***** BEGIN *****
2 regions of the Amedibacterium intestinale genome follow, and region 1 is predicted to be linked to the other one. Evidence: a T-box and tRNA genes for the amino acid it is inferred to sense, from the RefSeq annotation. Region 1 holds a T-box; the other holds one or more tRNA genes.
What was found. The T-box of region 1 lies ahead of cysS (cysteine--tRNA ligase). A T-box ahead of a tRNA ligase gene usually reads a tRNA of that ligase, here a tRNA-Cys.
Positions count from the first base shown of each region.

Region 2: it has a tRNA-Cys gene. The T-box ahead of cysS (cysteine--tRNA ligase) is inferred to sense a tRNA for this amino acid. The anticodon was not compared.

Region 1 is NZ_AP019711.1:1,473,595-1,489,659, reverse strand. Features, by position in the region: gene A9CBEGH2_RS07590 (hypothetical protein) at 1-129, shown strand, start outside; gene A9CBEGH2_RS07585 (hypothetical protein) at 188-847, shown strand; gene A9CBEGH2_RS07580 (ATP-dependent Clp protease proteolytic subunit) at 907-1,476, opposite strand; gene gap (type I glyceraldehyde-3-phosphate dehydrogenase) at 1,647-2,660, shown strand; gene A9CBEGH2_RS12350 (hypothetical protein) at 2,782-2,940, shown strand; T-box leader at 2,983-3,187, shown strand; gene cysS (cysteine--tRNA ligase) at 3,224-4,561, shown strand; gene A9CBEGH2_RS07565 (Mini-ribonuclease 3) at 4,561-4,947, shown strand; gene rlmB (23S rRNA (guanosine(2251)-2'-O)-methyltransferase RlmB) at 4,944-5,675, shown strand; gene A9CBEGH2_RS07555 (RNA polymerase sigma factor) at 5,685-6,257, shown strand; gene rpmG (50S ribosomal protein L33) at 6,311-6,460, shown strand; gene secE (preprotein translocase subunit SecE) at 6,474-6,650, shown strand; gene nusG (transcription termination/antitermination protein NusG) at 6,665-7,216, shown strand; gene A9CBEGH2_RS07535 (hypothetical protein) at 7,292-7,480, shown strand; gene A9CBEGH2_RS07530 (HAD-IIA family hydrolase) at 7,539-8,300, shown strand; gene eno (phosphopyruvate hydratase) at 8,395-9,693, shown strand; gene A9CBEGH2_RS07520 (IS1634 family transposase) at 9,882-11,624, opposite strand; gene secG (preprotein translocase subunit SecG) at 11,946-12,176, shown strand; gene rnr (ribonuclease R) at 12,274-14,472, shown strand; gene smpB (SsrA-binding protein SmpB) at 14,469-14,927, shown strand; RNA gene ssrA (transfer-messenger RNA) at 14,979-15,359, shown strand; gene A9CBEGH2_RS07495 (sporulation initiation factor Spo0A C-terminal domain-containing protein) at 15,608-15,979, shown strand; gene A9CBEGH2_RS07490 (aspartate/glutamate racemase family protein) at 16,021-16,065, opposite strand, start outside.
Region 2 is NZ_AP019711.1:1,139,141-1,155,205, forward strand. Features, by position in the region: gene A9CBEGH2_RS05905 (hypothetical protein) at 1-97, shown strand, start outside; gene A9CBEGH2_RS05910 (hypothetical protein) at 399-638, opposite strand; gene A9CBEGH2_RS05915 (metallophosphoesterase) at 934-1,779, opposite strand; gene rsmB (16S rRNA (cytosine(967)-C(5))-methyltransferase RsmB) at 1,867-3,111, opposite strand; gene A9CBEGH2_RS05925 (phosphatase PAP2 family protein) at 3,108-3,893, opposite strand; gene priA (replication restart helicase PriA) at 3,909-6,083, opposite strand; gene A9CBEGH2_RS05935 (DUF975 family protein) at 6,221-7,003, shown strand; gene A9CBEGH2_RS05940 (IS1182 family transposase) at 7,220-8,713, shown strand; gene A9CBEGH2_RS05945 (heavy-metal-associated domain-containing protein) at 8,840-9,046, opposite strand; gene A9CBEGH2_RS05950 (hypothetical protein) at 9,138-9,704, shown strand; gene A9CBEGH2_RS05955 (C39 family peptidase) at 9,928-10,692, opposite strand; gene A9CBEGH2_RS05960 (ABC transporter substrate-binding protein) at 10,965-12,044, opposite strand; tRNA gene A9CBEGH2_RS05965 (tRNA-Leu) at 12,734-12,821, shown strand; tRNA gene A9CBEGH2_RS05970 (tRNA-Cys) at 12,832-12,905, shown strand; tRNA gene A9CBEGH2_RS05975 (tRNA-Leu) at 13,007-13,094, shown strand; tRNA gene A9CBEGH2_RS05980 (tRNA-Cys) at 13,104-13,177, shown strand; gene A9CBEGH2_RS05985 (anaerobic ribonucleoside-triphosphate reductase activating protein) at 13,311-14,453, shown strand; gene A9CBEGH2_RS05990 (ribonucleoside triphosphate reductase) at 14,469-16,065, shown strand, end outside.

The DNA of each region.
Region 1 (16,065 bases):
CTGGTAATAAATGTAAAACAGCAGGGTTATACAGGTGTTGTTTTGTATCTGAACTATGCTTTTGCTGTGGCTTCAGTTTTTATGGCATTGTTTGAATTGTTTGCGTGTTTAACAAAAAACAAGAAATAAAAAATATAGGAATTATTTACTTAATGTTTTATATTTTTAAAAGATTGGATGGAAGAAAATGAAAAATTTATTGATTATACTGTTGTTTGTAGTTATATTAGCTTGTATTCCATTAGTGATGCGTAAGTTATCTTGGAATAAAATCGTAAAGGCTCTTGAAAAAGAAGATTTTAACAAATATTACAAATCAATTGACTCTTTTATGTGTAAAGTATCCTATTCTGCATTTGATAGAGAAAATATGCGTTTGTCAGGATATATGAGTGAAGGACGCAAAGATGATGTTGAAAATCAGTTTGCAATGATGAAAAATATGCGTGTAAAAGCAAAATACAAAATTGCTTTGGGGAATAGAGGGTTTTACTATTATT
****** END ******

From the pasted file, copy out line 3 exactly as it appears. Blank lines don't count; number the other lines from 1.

Positions count from the first base shown of each region.